Current idea connection platforms in the Army innovation ecosystem are immature. While nascent, this is the area with most potential because of the pockets of excellence already happening in the force. The 75th Ranger Regiment has articulated this same problem and, as of early 2021, is pursuing an innovation marketplace and collaboration tool, “Go Innovate,” with promise. This tool not only connects innovators, but also uses software platforms to help with problem formulation and solution design. With the right leader involvement and resourcing, this tool could provide connections across an informal ecosystem within months.

Mechanism 3 Consolidating Gains with Leadership and Management

Consolidating gains is the most critical task leaders must accomplish over the next three to five years if the Army is to move beyond structural innovative solutions to a culture that supports continuous tactical innovation. In the Army’s leadership doctrine, there are two short paragraphs about innovation as a component within the Army leader attribute of intellect. Although under addressed, the espoused leader attributes and competencies in Army documents puts the Army in a better position to support tactical innovation than these two paragraphs suggest. The Army’s mission command ideals are especially relevant if applied within the spirit of its creation. However, an overlooked aspect of tactical innovation that only leaders can address is the ability to consolidate gains.

Rather than focusing on the immeasurable personal qualities for leaders to innovate, the Army needs leaders able to recognize innovative efforts, support the efforts, and translate efforts into real gains. Seeing these gains and experiencing this support demonstrates to the organization that there is real value in innovation at the tactical level. Innovation without consolidating gains does not lead to enduring change. Successful experiments and demonstrations, especially those with disruptive qualities, are celebrated amongst the small group driving the effort, but are not scaled appropriately or shared to create meaningful change unless leaders make specific and thoughtful efforts to consolidate gains and translate the disruption back into the system.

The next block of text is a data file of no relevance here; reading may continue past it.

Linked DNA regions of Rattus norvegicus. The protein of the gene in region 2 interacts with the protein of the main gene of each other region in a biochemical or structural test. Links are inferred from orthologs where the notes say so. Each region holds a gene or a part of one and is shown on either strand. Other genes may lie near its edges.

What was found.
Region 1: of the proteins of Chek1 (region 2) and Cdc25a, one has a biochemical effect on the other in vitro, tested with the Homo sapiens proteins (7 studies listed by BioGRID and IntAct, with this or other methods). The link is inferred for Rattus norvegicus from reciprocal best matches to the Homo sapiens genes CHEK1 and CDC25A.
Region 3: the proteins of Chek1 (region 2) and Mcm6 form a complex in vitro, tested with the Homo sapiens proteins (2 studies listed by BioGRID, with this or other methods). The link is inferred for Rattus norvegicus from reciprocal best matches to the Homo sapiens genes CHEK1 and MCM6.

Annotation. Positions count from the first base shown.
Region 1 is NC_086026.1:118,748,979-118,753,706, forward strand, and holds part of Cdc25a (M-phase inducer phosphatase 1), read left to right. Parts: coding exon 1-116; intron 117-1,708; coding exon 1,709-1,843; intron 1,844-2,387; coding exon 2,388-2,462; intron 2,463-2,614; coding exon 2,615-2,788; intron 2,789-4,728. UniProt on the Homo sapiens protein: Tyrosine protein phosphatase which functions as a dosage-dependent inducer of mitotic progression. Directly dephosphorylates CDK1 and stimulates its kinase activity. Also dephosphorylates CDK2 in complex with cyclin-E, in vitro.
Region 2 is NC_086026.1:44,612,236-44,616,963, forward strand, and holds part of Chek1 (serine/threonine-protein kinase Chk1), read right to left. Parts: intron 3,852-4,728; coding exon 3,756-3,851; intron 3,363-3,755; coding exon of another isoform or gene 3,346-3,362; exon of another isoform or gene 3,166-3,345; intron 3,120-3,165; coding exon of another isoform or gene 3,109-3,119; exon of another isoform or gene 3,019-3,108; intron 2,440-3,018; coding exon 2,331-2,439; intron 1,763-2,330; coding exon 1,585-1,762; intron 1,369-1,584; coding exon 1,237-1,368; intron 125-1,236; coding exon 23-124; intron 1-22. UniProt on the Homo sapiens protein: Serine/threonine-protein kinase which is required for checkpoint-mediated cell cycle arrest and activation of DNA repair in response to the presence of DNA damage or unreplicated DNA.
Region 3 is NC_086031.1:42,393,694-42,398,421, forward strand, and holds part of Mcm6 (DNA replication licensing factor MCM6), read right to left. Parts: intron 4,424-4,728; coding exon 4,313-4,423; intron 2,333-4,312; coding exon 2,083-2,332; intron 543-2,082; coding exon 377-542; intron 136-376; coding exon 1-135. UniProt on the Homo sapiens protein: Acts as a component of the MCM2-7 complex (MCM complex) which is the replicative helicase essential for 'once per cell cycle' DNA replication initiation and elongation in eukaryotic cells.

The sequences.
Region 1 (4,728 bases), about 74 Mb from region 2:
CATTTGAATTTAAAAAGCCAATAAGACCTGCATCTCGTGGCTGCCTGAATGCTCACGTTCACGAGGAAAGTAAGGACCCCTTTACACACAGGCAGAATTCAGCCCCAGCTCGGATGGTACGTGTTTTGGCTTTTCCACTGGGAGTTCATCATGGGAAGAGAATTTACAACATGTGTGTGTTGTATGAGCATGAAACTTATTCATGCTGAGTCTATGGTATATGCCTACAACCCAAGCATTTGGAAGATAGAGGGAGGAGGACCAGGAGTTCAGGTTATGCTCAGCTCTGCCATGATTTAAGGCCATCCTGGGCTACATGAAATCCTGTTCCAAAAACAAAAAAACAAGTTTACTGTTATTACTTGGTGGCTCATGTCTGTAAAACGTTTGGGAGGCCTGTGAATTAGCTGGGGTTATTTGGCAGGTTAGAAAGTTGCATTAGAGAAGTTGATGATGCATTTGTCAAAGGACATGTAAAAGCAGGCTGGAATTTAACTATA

In Army doctrine, consolidating gains means transforming temporary success into enduring outcomes. Civilian industry recognizes the need for the same ability to move beyond short term wins in times of change, continue to overcome resistance, and produce change in interdependent systems. The requirements for consolidating gains of an unforeseen innovation are not predictable. Therefore, tactical innovation requires a leader with a blend of leadership and management skills; this is a person with the agility of mind to recognize innovation value despite uncertainty, understanding to manage innovation efforts without stomping them out, and the knowledge of the current system to understand how to institute change. The Army needs both skills, leadership and management, to translate successful innovation efforts into lasting change.

Leaders must look at supporting tactical innovation as part of their professional stewardship. Understanding the value of innovation and their role in stewarding these efforts is foundational to leader support. Without buy-in to the benefits of tactical innovation and an understanding of the long-term effects, there is no organizational incentive that will overcome the short-term focus. A logical connection of innovation study, education, principles, and history creates more probability for change than any short-term incentive.  Leaders will need to guide, help, ask, resource, and encourage more than control, organize, direct, and standardize.